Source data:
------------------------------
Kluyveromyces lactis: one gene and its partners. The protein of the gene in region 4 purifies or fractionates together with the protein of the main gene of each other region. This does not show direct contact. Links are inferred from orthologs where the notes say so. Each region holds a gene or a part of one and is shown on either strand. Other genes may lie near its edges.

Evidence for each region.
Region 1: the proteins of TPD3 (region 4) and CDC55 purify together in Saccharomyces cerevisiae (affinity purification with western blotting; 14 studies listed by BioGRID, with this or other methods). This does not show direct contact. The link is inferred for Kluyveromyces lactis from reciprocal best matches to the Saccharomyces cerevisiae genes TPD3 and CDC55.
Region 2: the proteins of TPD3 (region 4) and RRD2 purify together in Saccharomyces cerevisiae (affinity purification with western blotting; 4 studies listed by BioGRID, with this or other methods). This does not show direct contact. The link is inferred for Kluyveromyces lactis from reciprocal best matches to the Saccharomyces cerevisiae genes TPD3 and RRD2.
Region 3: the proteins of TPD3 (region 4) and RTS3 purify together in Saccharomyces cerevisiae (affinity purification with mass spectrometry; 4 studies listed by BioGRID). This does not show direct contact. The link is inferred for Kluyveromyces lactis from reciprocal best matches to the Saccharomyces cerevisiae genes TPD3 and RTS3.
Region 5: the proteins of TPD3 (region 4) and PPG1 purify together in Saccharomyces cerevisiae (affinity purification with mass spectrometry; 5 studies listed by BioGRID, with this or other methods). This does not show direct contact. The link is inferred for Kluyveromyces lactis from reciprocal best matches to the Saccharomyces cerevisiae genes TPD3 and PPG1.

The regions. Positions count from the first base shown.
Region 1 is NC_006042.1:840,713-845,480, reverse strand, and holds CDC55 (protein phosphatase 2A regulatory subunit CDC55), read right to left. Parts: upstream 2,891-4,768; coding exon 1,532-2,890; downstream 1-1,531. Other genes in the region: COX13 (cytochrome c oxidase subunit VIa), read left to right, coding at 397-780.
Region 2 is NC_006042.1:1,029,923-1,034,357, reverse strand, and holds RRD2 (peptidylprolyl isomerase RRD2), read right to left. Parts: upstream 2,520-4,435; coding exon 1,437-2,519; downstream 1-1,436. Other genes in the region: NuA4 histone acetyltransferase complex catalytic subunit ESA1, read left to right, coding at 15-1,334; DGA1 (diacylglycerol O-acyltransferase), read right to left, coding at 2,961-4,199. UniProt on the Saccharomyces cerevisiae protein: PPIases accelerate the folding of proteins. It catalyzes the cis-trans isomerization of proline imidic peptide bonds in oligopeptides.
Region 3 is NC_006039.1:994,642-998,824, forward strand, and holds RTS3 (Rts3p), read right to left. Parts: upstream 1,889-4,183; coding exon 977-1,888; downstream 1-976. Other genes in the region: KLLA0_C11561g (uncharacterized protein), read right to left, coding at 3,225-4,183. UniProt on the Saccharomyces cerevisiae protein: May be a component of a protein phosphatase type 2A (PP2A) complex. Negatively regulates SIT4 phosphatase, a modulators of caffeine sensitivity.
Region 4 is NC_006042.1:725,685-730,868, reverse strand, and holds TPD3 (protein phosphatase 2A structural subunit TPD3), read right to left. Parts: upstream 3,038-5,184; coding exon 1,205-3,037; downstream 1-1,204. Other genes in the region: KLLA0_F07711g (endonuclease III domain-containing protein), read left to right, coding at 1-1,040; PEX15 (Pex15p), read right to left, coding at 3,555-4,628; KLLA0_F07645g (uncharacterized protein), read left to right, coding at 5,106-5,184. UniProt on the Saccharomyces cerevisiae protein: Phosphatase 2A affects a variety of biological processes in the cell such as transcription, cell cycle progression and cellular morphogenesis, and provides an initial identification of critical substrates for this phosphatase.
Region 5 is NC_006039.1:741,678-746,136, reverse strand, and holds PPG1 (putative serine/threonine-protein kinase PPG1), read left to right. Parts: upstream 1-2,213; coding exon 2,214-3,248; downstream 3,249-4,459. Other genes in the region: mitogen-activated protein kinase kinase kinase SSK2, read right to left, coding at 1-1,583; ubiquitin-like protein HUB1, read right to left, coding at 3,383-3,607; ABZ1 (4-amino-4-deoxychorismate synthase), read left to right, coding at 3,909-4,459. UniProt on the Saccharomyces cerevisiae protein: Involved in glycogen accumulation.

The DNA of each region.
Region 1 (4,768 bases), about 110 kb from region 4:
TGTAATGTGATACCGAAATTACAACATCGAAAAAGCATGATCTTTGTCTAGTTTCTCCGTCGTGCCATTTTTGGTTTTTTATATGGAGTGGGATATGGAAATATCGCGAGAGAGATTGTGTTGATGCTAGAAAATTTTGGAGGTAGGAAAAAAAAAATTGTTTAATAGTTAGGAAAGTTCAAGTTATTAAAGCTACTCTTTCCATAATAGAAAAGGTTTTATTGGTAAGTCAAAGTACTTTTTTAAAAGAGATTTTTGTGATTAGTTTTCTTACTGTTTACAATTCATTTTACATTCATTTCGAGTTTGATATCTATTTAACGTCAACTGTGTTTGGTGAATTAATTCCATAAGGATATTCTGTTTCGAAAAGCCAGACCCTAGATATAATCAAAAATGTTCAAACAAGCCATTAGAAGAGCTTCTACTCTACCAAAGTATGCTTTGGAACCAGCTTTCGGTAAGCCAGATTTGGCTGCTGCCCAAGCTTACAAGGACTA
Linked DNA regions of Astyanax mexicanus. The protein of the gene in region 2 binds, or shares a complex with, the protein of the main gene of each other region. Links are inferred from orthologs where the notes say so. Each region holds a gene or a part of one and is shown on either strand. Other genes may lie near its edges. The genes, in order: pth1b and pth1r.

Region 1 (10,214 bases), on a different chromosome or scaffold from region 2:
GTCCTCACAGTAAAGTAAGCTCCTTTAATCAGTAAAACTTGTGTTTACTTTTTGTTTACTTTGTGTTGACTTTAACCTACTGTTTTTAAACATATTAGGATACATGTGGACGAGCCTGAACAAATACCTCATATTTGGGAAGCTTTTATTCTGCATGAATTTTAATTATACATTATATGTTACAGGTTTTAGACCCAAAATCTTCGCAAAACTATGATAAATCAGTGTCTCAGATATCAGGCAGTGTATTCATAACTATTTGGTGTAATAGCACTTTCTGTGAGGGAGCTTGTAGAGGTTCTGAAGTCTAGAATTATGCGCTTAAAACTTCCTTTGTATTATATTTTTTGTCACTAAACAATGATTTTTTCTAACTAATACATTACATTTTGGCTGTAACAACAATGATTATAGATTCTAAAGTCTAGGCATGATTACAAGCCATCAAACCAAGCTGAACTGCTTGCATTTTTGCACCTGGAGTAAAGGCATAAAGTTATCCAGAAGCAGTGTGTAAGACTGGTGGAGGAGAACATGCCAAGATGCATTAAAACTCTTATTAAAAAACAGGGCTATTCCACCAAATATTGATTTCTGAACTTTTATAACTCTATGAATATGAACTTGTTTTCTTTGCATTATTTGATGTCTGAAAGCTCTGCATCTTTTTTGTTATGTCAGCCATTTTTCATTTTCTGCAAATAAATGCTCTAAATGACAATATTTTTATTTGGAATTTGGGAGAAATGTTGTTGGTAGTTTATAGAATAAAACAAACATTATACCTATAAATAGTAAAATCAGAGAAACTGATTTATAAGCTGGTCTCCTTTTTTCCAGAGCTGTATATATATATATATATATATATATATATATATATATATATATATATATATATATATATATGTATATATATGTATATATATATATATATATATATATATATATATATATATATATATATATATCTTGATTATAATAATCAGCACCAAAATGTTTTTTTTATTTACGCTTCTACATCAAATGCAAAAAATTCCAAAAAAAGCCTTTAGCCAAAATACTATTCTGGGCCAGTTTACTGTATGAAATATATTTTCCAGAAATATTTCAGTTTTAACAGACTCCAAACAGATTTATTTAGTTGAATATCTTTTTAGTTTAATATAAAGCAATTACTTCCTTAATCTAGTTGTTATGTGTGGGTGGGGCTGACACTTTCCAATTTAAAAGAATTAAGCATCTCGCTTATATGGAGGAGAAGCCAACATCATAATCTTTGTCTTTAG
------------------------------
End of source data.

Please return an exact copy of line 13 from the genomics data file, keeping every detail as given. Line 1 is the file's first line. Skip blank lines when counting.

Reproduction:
The DNA of each region.